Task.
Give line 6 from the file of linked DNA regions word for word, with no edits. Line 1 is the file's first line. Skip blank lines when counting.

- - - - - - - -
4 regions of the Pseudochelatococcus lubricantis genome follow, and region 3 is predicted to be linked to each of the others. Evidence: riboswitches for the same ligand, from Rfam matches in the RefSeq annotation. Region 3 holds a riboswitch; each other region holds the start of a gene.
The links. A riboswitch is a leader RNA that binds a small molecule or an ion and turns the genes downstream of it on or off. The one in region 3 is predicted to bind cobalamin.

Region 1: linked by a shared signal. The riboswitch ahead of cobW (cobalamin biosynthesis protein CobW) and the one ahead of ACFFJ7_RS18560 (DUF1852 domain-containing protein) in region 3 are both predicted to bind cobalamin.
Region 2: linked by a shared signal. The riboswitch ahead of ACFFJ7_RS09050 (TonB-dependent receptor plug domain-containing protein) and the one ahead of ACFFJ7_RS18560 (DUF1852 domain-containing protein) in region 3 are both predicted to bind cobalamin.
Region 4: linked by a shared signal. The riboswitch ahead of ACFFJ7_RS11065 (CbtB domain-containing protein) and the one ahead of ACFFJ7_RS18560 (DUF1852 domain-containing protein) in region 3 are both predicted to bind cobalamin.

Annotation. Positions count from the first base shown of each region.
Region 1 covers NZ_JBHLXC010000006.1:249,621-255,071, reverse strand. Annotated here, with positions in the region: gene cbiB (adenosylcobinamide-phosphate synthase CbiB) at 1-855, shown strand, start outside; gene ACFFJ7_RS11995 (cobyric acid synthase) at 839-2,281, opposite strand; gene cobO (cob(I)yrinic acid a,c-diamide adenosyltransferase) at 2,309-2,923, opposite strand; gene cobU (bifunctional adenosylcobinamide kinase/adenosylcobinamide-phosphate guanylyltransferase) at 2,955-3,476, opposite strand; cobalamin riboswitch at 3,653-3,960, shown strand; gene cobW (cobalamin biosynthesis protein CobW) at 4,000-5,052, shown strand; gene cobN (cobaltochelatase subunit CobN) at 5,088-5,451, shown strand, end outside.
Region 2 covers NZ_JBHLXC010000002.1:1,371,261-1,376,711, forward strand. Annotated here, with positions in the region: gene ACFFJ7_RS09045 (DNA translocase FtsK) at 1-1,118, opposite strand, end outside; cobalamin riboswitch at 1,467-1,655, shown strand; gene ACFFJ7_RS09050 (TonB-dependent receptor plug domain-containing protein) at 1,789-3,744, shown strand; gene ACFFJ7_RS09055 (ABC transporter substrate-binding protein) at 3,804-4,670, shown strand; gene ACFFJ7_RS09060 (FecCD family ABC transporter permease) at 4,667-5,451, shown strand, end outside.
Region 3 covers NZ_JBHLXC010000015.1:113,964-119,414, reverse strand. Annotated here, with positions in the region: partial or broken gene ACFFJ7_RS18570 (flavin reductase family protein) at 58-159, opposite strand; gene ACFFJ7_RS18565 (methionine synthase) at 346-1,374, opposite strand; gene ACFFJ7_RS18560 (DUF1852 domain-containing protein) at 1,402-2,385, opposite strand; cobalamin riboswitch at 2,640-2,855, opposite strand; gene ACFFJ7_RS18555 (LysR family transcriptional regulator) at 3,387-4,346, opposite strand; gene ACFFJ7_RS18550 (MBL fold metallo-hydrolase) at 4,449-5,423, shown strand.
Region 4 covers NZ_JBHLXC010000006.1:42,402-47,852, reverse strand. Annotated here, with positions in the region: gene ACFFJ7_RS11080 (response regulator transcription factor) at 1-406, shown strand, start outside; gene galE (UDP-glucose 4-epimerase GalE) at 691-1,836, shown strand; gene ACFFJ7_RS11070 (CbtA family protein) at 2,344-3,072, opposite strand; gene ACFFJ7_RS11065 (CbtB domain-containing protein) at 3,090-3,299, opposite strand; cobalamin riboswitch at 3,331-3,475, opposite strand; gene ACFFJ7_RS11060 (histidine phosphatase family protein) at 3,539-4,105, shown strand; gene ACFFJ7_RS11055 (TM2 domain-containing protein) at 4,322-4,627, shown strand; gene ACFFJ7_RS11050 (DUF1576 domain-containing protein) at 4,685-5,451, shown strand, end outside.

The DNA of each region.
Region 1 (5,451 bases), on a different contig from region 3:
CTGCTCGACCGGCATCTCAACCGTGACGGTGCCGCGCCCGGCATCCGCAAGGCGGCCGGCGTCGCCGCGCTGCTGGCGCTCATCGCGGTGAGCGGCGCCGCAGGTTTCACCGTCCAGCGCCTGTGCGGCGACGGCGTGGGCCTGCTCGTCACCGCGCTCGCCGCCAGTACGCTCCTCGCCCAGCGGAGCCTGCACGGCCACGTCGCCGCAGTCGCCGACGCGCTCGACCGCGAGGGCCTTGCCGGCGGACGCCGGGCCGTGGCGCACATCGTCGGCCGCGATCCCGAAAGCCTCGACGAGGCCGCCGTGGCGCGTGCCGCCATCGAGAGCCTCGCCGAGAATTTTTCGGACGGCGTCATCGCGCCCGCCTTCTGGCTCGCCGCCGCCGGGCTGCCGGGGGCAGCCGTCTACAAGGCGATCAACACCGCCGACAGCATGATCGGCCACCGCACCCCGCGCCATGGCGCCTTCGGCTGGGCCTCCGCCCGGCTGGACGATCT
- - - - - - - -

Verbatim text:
Annotation. Positions count from the first base shown of each region.